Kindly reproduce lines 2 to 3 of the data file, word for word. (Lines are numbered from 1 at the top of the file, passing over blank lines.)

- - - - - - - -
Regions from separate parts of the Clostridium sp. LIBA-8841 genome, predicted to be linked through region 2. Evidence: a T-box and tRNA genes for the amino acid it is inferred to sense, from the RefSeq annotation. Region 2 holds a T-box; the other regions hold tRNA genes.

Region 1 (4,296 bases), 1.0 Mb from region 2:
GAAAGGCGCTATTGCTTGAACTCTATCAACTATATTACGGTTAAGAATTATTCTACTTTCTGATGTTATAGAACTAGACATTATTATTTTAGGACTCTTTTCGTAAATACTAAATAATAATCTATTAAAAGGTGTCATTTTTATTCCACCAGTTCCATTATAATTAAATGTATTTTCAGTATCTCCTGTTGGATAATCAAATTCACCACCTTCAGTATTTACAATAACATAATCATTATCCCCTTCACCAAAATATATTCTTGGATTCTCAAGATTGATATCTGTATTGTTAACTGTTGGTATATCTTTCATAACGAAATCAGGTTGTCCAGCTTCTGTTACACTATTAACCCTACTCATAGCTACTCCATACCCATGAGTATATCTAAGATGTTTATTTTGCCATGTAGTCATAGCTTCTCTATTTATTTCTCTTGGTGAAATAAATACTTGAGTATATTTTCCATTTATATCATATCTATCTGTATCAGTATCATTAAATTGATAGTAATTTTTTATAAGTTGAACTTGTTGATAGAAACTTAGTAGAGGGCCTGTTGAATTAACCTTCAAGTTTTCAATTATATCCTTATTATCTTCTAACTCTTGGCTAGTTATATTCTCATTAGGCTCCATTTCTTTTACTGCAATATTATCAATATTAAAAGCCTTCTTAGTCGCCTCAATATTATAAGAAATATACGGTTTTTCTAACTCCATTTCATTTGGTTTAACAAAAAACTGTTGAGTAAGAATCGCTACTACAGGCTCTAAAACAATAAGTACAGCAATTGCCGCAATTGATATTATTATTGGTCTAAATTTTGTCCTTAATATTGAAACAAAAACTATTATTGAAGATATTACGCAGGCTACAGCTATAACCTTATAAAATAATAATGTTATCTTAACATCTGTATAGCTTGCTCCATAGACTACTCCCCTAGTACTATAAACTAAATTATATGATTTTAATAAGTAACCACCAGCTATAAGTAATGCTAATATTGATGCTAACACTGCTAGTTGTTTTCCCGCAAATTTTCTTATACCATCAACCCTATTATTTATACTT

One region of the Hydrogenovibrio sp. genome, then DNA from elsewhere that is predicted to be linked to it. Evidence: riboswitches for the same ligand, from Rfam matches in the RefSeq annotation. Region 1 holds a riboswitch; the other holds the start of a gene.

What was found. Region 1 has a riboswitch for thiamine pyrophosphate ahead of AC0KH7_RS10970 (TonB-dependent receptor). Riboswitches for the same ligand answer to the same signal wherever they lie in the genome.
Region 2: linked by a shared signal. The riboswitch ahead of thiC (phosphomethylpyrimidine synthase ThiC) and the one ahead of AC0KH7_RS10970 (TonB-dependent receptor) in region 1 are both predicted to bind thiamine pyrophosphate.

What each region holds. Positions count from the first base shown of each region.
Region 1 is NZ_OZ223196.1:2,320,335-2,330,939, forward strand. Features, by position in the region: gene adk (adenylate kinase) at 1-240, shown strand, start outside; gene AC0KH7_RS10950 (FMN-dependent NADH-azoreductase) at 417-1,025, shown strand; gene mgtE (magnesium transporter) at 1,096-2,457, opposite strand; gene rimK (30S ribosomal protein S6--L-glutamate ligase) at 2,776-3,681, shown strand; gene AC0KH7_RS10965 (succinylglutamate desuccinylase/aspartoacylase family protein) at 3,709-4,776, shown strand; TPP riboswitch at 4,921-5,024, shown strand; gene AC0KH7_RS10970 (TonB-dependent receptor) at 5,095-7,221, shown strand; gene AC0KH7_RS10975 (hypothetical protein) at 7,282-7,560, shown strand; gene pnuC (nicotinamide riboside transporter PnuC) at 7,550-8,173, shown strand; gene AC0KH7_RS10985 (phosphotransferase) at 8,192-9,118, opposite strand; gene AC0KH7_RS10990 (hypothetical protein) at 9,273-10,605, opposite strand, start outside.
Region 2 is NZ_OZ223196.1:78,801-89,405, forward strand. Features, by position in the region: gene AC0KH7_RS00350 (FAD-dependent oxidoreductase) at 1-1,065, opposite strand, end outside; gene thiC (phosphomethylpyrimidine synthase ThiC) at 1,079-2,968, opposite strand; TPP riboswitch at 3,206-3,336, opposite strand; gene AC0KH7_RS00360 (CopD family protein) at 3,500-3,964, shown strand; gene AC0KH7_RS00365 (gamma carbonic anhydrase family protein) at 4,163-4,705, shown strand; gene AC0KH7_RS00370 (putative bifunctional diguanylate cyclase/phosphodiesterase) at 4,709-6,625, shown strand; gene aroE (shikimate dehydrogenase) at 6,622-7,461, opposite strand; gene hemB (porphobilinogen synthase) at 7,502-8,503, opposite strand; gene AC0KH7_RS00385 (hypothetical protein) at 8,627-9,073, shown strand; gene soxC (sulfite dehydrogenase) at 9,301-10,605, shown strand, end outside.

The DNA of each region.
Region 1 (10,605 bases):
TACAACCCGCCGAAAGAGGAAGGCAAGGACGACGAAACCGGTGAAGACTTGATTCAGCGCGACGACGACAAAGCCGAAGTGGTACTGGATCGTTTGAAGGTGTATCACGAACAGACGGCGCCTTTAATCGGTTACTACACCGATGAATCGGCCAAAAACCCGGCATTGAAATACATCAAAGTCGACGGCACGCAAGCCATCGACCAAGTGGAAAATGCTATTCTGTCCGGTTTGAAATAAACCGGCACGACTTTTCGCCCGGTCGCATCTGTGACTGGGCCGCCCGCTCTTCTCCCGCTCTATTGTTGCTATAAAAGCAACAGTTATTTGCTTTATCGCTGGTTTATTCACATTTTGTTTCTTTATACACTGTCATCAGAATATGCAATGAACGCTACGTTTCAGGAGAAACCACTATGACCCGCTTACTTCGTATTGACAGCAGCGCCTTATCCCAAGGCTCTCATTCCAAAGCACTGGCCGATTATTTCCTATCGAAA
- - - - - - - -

Region 1 (4,296 bases), 1.0 Mb from region 2:
GAAAGGCGCTATTGCTTGAACTCTATCAACTATATTACGGTTAAGAATTATTCTACTTTCTGATGTTATAGAACTAGACATTATTATTTTAGGACTCTTTTCGTAAATACTAAATAATAATCTATTAAAAGGTGTCATTTTTATTCCACCAGTTCCATTATAATTAAATGTATTTTCAGTATCTCCTGTTGGATAATCAAATTCACCACCTTCAGTATTTACAATAACATAATCATTATCCCCTTCACCAAAATATATTCTTGGATTCTCAAGATTGATATCTGTATTGTTAACTGTTGGTATATCTTTCATAACGAAATCAGGTTGTCCAGCTTCTGTTACACTATTAACCCTACTCATAGCTACTCCATACCCATGAGTATATCTAAGATGTTTATTTTGCCATGTAGTCATAGCTTCTCTATTTATTTCTCTTGGTGAAATAAATACTTGAGTATATTTTCCATTTATATCATATCTATCTGTATCAGTATCATTAAATTGATAGTAATTTTTTATAAGTTGAACTTGTTGATAGAAACTTAGTAGAGGGCCTGTTGAATTAACCTTCAAGTTTTCAATTATATCCTTATTATCTTCTAACTCTTGGCTAGTTATATTCTCATTAGGCTCCATTTCTTTTACTGCAATATTATCAATATTAAAAGCCTTCTTAGTCGCCTCAATATTATAAGAAATATACGGTTTTTCTAACTCCATTTCATTTGGTTTAACAAAAAACTGTTGAGTAAGAATCGCTACTACAGGCTCTAAAACAATAAGTACAGCAATTGCCGCAATTGATATTATTATTGGTCTAAATTTTGTCCTTAATATTGAAACAAAAACTATTATTGAAGATATTACGCAGGCTACAGCTATAACCTTATAAAATAATAATGTTATCTTAACATCTGTATAGCTTGCTCCATAGACTACTCCCCTAGTACTATAAACTAAATTATATGATTTTAATAAGTAACCACCAGCTATAAGTAATGCTAATATTGATGCTAACACTGCTAGTTGTTTTCCCGCAAATTTTCTTATACCATCAACCCTATTATTTATACTT